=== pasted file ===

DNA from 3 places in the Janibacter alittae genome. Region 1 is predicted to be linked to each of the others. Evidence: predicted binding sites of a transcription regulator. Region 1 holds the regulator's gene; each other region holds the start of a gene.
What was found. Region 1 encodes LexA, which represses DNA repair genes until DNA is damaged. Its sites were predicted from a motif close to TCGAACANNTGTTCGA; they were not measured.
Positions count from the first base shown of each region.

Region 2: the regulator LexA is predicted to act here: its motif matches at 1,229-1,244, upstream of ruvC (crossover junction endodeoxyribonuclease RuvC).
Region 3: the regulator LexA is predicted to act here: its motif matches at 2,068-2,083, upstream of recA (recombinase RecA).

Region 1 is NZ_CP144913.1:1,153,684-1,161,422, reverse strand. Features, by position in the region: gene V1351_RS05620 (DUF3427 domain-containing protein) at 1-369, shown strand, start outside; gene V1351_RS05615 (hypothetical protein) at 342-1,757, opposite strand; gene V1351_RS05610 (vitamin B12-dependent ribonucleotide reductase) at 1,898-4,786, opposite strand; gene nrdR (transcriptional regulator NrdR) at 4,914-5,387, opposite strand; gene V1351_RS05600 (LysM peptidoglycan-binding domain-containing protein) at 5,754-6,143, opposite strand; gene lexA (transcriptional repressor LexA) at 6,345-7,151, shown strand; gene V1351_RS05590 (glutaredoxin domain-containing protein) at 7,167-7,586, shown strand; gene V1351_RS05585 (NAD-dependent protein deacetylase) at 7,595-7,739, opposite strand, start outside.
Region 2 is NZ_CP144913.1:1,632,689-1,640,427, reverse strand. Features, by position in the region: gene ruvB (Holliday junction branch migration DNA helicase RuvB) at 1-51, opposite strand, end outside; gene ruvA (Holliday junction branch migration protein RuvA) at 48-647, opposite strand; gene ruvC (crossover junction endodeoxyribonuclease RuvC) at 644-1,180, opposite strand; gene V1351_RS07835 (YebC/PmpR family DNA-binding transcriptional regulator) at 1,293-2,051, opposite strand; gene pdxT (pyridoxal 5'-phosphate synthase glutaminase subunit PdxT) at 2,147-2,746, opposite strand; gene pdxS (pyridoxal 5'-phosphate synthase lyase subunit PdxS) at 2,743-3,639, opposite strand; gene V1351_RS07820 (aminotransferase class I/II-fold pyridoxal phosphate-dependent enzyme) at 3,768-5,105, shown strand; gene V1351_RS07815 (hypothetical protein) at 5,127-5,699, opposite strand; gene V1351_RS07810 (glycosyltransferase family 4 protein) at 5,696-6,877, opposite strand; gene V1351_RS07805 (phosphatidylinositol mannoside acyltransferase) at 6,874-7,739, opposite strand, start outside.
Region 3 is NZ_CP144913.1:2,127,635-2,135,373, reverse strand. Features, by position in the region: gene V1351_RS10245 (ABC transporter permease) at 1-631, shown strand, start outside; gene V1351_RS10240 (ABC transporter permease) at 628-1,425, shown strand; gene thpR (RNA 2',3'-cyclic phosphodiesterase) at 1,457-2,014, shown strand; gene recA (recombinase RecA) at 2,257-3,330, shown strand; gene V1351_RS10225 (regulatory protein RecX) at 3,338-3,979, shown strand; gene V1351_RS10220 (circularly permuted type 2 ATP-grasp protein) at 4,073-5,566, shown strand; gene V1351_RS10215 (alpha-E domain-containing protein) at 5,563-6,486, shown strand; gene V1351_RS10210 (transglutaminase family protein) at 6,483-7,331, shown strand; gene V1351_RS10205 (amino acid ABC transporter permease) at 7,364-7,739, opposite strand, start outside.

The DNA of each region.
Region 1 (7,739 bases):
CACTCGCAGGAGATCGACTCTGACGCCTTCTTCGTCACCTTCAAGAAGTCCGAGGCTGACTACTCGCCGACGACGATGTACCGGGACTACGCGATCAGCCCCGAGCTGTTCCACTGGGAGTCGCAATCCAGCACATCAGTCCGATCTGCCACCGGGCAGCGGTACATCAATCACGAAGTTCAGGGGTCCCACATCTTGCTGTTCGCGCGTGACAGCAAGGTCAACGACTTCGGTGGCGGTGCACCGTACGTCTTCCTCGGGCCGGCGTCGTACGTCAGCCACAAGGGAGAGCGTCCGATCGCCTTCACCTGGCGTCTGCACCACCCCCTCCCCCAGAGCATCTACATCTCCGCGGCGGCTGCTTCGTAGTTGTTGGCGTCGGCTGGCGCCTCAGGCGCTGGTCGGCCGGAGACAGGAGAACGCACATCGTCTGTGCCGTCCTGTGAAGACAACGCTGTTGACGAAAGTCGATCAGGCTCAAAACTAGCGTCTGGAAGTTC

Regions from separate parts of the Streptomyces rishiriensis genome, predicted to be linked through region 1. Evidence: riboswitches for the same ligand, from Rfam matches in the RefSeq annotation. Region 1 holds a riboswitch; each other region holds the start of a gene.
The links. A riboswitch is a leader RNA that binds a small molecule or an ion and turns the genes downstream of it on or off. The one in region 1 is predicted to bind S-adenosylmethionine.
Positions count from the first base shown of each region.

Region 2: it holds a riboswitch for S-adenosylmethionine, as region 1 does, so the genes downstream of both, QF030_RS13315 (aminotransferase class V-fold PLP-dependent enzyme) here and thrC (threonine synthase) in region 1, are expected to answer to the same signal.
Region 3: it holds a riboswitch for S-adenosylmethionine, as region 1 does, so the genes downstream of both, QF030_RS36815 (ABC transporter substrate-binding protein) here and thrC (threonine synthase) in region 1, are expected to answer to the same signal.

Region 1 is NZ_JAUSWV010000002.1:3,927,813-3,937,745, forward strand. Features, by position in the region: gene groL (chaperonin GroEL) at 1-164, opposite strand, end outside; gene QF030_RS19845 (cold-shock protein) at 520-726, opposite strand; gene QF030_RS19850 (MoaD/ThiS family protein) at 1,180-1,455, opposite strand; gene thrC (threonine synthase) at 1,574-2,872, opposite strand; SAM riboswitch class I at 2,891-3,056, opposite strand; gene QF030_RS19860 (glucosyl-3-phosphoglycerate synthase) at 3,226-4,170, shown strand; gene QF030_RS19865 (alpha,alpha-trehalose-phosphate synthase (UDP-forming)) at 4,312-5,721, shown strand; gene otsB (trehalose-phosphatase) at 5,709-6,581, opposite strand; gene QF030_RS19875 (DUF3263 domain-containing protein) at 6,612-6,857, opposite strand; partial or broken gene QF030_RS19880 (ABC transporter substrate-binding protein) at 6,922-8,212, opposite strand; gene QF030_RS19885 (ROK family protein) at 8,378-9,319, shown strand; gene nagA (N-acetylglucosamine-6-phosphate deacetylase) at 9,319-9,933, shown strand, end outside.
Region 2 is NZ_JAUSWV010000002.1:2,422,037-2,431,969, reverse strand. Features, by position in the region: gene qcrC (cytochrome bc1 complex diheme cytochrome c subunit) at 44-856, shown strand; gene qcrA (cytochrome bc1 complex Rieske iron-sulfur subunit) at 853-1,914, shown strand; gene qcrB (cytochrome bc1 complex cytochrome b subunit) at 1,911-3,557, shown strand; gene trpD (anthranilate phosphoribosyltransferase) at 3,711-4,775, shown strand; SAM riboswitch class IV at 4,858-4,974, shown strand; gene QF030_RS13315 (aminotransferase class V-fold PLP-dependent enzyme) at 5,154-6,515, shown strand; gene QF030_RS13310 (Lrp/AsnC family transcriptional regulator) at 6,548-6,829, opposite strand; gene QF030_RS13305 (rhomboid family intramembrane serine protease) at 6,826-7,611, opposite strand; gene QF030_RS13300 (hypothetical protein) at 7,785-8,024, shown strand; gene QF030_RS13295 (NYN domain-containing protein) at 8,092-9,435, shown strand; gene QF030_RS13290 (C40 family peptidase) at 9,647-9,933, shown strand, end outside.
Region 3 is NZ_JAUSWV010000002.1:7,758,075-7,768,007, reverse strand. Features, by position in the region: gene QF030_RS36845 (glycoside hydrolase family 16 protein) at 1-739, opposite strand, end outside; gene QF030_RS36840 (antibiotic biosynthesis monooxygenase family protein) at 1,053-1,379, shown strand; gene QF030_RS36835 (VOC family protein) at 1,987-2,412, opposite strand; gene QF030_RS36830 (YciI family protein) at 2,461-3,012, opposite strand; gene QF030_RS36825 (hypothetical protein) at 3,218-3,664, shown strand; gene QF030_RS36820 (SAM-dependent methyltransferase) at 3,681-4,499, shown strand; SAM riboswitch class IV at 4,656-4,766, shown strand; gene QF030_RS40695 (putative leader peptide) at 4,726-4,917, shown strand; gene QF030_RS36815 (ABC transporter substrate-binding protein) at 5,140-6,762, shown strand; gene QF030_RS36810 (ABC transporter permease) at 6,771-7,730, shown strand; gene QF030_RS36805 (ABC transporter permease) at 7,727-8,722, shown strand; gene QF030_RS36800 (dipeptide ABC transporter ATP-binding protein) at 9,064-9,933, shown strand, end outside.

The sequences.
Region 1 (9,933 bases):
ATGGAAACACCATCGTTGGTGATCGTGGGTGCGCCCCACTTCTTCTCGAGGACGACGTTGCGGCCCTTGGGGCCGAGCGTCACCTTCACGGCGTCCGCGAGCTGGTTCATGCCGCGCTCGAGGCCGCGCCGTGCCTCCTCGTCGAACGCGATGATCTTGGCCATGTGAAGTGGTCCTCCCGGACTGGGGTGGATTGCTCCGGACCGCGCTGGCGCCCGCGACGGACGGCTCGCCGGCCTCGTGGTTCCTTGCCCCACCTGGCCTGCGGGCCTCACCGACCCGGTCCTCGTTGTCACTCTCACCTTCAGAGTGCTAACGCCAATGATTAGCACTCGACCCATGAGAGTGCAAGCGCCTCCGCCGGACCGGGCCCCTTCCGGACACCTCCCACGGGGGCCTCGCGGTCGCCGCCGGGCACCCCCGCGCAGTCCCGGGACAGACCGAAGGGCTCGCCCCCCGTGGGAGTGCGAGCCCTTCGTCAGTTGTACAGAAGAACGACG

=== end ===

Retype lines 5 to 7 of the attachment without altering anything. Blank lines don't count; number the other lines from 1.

Region 3: the regulator LexA is predicted to act here: its motif matches at 2,068-2,083, upstream of recA (recombinase RecA).

Region 1 is NZ_CP144913.1:1,153,684-1,161,422, reverse strand. Features, by position in the region: gene V1351_RS05620 (DUF3427 domain-containing protein) at 1-369, shown strand, start outside; gene V1351_RS05615 (hypothetical protein) at 342-1,757, opposite strand; gene V1351_RS05610 (vitamin B12-dependent ribonucleotide reductase) at 1,898-4,786, opposite strand; gene nrdR (transcriptional regulator NrdR) at 4,914-5,387, opposite strand; gene V1351_RS05600 (LysM peptidoglycan-binding domain-containing protein) at 5,754-6,143, opposite strand; gene lexA (transcriptional repressor LexA) at 6,345-7,151, shown strand; gene V1351_RS05590 (glutaredoxin domain-containing protein) at 7,167-7,586, shown strand; gene V1351_RS05585 (NAD-dependent protein deacetylase) at 7,595-7,739, opposite strand, start outside.
Region 2 is NZ_CP144913.1:1,632,689-1,640,427, reverse strand. Features, by position in the region: gene ruvB (Holliday junction branch migration DNA helicase RuvB) at 1-51, opposite strand, end outside; gene ruvA (Holliday junction branch migration protein RuvA) at 48-647, opposite strand; gene ruvC (crossover junction endodeoxyribonuclease RuvC) at 644-1,180, opposite strand; gene V1351_RS07835 (YebC/PmpR family DNA-binding transcriptional regulator) at 1,293-2,051, opposite strand; gene pdxT (pyridoxal 5'-phosphate synthase glutaminase subunit PdxT) at 2,147-2,746, opposite strand; gene pdxS (pyridoxal 5'-phosphate synthase lyase subunit PdxS) at 2,743-3,639, opposite strand; gene V1351_RS07820 (aminotransferase class I/II-fold pyridoxal phosphate-dependent enzyme) at 3,768-5,105, shown strand; gene V1351_RS07815 (hypothetical protein) at 5,127-5,699, opposite strand; gene V1351_RS07810 (glycosyltransferase family 4 protein) at 5,696-6,877, opposite strand; gene V1351_RS07805 (phosphatidylinositol mannoside acyltransferase) at 6,874-7,739, opposite strand, start outside.